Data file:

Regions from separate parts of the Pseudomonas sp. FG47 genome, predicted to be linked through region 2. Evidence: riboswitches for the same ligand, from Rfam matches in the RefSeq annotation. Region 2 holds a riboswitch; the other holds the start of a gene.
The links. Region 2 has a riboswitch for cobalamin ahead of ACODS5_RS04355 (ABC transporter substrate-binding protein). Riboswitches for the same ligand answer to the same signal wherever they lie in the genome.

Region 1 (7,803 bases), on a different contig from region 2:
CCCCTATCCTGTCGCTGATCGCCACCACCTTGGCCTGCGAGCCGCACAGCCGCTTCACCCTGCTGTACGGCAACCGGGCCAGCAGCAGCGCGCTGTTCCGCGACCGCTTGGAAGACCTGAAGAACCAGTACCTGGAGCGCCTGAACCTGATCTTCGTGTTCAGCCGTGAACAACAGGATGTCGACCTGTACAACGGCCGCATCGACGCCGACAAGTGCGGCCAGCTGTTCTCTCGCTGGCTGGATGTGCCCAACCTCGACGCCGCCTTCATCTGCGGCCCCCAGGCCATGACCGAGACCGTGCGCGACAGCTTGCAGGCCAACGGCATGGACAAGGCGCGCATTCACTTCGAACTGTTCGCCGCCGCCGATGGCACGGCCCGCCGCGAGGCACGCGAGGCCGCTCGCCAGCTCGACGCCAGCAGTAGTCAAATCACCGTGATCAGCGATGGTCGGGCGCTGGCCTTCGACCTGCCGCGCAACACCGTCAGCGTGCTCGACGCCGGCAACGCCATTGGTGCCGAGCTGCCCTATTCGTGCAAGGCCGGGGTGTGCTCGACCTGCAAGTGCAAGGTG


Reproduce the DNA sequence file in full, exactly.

Regions from separate parts of the Pseudomonas sp. FG47 genome, predicted to be linked through region 2. Evidence: riboswitches for the same ligand, from Rfam matches in the RefSeq annotation. Region 2 holds a riboswitch; the other holds the start of a gene.
The links. Region 2 has a riboswitch for cobalamin ahead of ACODS5_RS04355 (ABC transporter substrate-binding protein). Riboswitches for the same ligand answer to the same signal wherever they lie in the genome.

Region 1 (7,803 bases), on a different contig from region 2:
CCCCTATCCTGTCGCTGATCGCCACCACCTTGGCCTGCGAGCCGCACAGCCGCTTCACCCTGCTGTACGGCAACCGGGCCAGCAGCAGCGCGCTGTTCCGCGACCGCTTGGAAGACCTGAAGAACCAGTACCTGGAGCGCCTGAACCTGATCTTCGTGTTCAGCCGTGAACAACAGGATGTCGACCTGTACAACGGCCGCATCGACGCCGACAAGTGCGGCCAGCTGTTCTCTCGCTGGCTGGATGTGCCCAACCTCGACGCCGCCTTCATCTGCGGCCCCCAGGCCATGACCGAGACCGTGCGCGACAGCTTGCAGGCCAACGGCATGGACAAGGCGCGCATTCACTTCGAACTGTTCGCCGCCGCCGATGGCACGGCCCGCCGCGAGGCACGCGAGGCCGCTCGCCAGCTCGACGCCAGCAGTAGTCAAATCACCGTGATCAGCGATGGTCGGGCGCTGGCCTTCGACCTGCCGCGCAACACCGTCAGCGTGCTCGACGCCGGCAACGCCATTGGTGCCGAGCTGCCCTATTCGTGCAAGGCCGGGGTGTGCTCGACCTGCAAGTGCAAGGTG